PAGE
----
Do I have to use “LLC” in my photography marketing?
Everything in life is black or white, wrong or right, delicious or disgusting, no?
Well, maybe if you are my five-year old son.
As adults however, we are reminded almost daily that the solution to so many of the issues we encounter falls somewhere in that oft referred to gray area. This so called gray area is defined by ambiguity, uncertainty, and confusion. In other words, the answers that fall into this category are what my relations like to refer to as “clear as mud.” It really does sound dreadful, but take heart, we can dig our way out, and in order to do so we get to use our hard earned judgment! By combining our judgment with due diligence and a mindset of being better safe than sorry we can ensure our business is protected while also creating graphically pleasing marketing materials! Yay!
The gray area
The reason for the ambiguity in the answer to this particular question is due to the fact that these guidelines are set by each state. And even within each state it is not totally clear where you may or must use the term LLC. What is clear however is that by taking the additional steps necessary to set up your photography business as an LLC, you saw value in and sought the protections provided by this particular formation, and rightfully so. As we covered in an earlier post, the benefits of an LLC are numerous and in my opinion well worth the additional cost and effort.
So now what? I like to focus on the things I do know, to determine answers to the things I don’t. In this case, it is clear that one of the primary benefits of an LLC and one of the main reasons to choose this form is that it provides the owner(s) with the same personal protection from responsibility as owners of incorporated businesses. In order to ensure you receive this protection however, it is imperative that you meet all of the requirements of an LLC, one of which that is particularly relevant to our question is to make the status known. In other words, in order to receive the benefit of the LLC, you have to let people know that it is in fact an LLC. The most obvious, important, and required place to do this is on ALL legal documents such as contracts, leases, and even bank accounts. See your states filing guidelines for more guidance on which documents require that you use the officially registered name.
So what about my website, business cards, and other marketing materials?
This is where the better safe than sorry mentality comes into play. While you are certainly diligent in using your full business names on legal documents, often times these are not what the client first sees or pays close attention to. If your marketing materials are doing their job, this is where clients first familiarize themselves with your company. Although using the LLC may not sound as catchy, it is good practice to use it on every piece of collateral.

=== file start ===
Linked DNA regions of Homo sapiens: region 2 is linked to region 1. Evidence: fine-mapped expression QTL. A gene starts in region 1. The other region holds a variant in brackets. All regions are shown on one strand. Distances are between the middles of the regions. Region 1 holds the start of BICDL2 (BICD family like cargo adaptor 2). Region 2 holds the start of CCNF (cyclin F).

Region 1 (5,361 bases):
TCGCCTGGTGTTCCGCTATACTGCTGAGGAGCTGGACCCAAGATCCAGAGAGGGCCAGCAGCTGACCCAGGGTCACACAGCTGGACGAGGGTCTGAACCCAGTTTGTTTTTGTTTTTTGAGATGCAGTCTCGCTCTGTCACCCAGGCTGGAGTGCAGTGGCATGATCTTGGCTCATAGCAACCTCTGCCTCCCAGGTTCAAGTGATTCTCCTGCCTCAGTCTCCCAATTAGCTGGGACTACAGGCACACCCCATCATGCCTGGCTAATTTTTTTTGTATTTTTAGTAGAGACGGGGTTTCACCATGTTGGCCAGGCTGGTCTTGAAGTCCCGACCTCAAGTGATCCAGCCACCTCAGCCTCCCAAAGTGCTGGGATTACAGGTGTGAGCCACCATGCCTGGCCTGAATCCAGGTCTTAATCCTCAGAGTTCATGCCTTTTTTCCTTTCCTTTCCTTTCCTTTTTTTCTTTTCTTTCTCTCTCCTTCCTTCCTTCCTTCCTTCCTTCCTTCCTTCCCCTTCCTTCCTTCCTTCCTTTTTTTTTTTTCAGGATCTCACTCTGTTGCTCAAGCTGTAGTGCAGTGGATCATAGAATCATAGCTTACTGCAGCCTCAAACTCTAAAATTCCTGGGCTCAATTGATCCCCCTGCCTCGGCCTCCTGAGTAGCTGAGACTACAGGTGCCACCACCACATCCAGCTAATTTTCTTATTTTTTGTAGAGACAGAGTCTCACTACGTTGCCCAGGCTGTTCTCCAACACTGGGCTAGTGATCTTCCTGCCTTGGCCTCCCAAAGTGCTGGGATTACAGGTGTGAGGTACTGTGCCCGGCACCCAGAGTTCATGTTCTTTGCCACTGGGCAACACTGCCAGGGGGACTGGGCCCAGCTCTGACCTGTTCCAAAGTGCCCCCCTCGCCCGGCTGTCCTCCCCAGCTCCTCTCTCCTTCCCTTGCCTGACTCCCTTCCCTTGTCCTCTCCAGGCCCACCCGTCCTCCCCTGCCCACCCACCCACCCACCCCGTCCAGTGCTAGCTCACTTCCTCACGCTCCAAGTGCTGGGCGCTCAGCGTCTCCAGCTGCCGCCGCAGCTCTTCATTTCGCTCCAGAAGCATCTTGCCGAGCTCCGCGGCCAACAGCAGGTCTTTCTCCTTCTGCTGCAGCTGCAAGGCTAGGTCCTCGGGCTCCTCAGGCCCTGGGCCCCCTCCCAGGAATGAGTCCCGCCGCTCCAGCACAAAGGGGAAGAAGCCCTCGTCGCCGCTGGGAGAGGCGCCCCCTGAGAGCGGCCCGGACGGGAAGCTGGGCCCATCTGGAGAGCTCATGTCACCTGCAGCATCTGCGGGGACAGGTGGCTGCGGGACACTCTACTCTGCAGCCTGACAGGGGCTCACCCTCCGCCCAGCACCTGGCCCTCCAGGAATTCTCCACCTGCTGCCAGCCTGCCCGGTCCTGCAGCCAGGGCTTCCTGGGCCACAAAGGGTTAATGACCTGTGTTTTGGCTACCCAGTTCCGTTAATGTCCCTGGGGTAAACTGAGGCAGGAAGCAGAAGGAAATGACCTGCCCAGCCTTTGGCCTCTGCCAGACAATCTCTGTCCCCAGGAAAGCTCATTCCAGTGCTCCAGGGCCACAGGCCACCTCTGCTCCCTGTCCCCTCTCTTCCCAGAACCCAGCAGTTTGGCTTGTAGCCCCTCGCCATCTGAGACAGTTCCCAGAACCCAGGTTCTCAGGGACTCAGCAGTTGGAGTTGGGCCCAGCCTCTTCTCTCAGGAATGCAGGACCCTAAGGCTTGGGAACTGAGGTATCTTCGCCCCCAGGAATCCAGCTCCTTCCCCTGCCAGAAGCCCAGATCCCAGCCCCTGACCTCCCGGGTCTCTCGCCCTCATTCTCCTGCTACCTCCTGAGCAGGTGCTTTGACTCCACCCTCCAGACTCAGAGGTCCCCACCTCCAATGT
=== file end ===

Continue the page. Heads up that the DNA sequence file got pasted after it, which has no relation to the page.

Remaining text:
It’s not as bad as it sounds though. So let’s start with the website. I’m not suggesting that your main headline display in big, bold type your business’s full legal name, but the contact page and footer area of your site are good options for placement that are visible yet discreet. This strategy can be used across the board on brochures, business cards, and event photo folders and portfolio items.
Another great reason to embrace this recommendation is that you deserve the credit! Going the LLC route was certainly not the easiest but you did it to protect yourself and your business. There is added assurance and legitimacy provided to clients when they realize your business is an LLC, and it may help them choose you over a competitor.
Still not convinced? Then let’s discuss the DBA option.
If you chose your business name before you considered how it would work, look, and sound on marketing materials, then you still have the option of registering a ‘Doing Business As’ name. This is not necessary in every state so depending on where your business is incorporated, you may not have to go through this process in order to achieve the same results. In states where this is required however, you can choose a name different from that listed as your business’s official legal name. While you will still be required to use your officially registered name on all legal and government documents, it will provide you with a bit more flexibility on how you market your business. All this to say it is still wise, even with a DBA, to include your full legal name in places such as your website and most printed collateral in the areas discussed above.
And so here we are, still in the gray area but armed with a bit more information and hopefully a clearer understanding of how to determine where you should include the full, legal name of your business and where you can opt to drop the LLC or use your DBA.